No, I haven’t got the quotation wrong. Like many sayings, the phrase “Stick to your knitting” has actually morphed from its original intent, “Attend to your knitting.” The idea isn’t to do the thing you are good at (stick), but to pay full attention to the task at hand (avoid errors).
It all fits with my recent venture into actual knitting.
As a newly minted grandparent, I figured it was time I dug out the ol’ knitting needles packed away in the basement and produce some lovingly-created hats, booties, sweaters, mitts, etc. Although I’d learned the basics of knitting many years ago, I soon found out that my knitting was fraught with knitting “issues”. The result: mittens with deformed thumbs, sweaters with holes, and hats that literally came apart.
“I though knitting was suppose to relax you? “ ventured my husband. “Go away, “ I replied, as I unwound yet another failed project.
How to knit: Don’t make mistakes!
The trouble with knitting isn’t the basic concept. The two stitches—knit 1, pearl 1—are dead easy. The challenge is that you can’t make mistakes. If you don’t focus your attention, that is, when you attempt to knit while talking, watching a complicated movie, eating, drinking, texting, petting the cat, etc. you’re bound to make an error. A dropped stitch, an added stitch, or a stitch added or cast off incorrectly makes the difference between a finished product that actually stays together, aside from fitting properly.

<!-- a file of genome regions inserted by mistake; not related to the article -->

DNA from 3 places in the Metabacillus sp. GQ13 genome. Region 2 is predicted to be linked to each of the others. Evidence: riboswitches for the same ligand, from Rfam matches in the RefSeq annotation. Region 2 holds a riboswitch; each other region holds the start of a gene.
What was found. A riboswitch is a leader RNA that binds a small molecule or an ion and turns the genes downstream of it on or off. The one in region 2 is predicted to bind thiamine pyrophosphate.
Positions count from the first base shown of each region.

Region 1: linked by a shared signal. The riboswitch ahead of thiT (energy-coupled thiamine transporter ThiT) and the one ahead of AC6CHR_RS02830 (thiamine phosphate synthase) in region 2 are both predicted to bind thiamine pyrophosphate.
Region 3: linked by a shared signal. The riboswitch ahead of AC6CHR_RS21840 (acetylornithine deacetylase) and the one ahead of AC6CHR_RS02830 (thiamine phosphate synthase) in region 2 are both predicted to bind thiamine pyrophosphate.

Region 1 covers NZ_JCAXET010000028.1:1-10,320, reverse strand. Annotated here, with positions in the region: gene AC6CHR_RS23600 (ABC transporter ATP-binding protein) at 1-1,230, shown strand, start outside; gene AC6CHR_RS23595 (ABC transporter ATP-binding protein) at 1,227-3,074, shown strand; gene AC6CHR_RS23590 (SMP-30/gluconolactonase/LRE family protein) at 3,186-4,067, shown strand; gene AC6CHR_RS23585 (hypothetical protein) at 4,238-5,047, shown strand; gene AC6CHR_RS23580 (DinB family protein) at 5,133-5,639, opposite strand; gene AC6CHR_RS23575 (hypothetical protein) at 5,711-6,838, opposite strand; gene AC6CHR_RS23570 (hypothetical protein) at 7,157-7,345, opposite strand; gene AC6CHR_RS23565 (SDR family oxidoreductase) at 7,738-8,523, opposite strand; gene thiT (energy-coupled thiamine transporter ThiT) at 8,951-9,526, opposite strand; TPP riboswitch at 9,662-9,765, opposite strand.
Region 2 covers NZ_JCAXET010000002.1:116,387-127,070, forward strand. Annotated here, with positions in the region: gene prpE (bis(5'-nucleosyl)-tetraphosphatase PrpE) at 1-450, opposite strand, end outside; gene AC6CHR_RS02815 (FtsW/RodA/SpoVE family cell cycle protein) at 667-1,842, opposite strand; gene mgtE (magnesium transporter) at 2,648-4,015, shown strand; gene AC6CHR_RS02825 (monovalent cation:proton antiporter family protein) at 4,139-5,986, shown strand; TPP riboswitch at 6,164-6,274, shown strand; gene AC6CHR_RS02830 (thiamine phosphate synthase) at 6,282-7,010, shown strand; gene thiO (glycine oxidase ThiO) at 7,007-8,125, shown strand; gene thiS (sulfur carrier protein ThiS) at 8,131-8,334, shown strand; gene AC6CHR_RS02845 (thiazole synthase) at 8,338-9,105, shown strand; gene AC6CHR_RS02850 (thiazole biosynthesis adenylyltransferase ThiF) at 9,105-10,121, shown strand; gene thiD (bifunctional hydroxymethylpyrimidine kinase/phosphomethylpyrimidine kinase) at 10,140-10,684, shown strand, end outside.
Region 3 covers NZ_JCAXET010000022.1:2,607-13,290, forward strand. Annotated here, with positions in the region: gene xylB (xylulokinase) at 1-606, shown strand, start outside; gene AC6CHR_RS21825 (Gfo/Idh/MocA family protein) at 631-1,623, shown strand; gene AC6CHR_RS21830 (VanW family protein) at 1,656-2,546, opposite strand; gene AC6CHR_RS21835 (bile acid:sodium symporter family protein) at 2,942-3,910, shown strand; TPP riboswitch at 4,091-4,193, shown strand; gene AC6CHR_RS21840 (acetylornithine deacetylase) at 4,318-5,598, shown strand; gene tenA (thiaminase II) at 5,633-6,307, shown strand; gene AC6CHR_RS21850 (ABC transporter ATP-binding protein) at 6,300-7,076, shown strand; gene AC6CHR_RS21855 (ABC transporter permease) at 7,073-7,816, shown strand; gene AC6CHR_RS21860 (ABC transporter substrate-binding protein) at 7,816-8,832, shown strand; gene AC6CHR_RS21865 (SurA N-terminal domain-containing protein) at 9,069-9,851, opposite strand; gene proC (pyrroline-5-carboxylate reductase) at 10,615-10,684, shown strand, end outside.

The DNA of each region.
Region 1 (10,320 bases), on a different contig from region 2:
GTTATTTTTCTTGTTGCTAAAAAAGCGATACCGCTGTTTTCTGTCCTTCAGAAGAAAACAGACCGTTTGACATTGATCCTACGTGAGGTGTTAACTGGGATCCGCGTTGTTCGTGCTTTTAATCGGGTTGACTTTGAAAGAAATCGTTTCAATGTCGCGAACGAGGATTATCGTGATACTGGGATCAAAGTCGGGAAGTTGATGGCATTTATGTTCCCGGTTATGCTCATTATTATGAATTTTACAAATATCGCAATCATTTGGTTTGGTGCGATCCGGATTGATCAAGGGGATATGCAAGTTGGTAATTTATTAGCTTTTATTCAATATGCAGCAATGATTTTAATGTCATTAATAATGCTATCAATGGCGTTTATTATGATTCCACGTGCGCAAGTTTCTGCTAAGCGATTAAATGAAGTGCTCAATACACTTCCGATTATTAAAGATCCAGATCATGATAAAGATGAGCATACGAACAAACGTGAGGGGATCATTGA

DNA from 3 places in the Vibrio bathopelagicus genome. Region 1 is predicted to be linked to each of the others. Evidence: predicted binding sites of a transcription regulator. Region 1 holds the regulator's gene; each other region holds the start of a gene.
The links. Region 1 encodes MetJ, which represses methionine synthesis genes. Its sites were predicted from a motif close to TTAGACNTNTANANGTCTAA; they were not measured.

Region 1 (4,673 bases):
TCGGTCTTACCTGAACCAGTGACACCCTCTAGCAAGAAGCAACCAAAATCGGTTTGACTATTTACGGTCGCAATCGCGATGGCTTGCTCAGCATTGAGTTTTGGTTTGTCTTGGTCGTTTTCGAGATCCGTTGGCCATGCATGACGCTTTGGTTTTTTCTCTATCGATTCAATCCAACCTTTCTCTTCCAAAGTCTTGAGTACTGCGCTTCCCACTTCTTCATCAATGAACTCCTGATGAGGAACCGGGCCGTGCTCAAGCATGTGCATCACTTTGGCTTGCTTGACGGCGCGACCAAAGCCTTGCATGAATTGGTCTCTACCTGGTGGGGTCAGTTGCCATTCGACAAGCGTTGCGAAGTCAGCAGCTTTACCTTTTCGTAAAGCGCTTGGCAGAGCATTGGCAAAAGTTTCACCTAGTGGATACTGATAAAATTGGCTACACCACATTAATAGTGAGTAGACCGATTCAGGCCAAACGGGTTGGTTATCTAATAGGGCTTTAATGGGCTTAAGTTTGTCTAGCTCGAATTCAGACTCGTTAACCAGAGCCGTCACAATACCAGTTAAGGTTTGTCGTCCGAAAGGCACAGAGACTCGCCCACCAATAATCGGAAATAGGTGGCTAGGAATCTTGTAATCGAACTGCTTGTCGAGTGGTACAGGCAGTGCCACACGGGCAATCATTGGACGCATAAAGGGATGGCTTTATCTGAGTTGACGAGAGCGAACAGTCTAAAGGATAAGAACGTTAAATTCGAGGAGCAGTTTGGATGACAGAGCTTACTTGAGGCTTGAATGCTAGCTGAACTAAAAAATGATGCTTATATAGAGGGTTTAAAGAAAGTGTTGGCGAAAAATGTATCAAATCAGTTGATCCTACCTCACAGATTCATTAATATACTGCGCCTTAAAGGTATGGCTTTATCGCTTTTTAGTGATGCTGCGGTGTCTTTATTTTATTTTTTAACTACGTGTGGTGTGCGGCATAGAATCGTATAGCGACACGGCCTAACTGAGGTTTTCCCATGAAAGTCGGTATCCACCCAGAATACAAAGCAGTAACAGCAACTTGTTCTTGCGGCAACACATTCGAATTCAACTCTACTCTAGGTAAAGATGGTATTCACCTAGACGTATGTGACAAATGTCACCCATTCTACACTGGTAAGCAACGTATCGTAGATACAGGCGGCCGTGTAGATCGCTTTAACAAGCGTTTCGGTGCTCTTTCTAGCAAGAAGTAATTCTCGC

Such insistence on focus is actually the reason that for many, the act of knitting is considered a good way of meditating.
How to live: Pay attention!
The good news is that my knitting is improving. Not much has unraveled lately, and its feeling a bit less like an exercise in frustration. But the activity remains a challenge for me—a reluctant meditator and proud multi-tasker. Knitting truly forces me to count my stitches every step of the way, despite the fact that my first reaction is always “I can keep track in my head,” and even though it slows me down, I recognize the value of consulting with the experts when needed (YouTube). Most importantly, I now take the time to stop and redo, instead of looking for way to cover up an error (because the errors AWAYS come back to haunt you! )
Hmmm….sounds like something a lot of people could benefit by doing!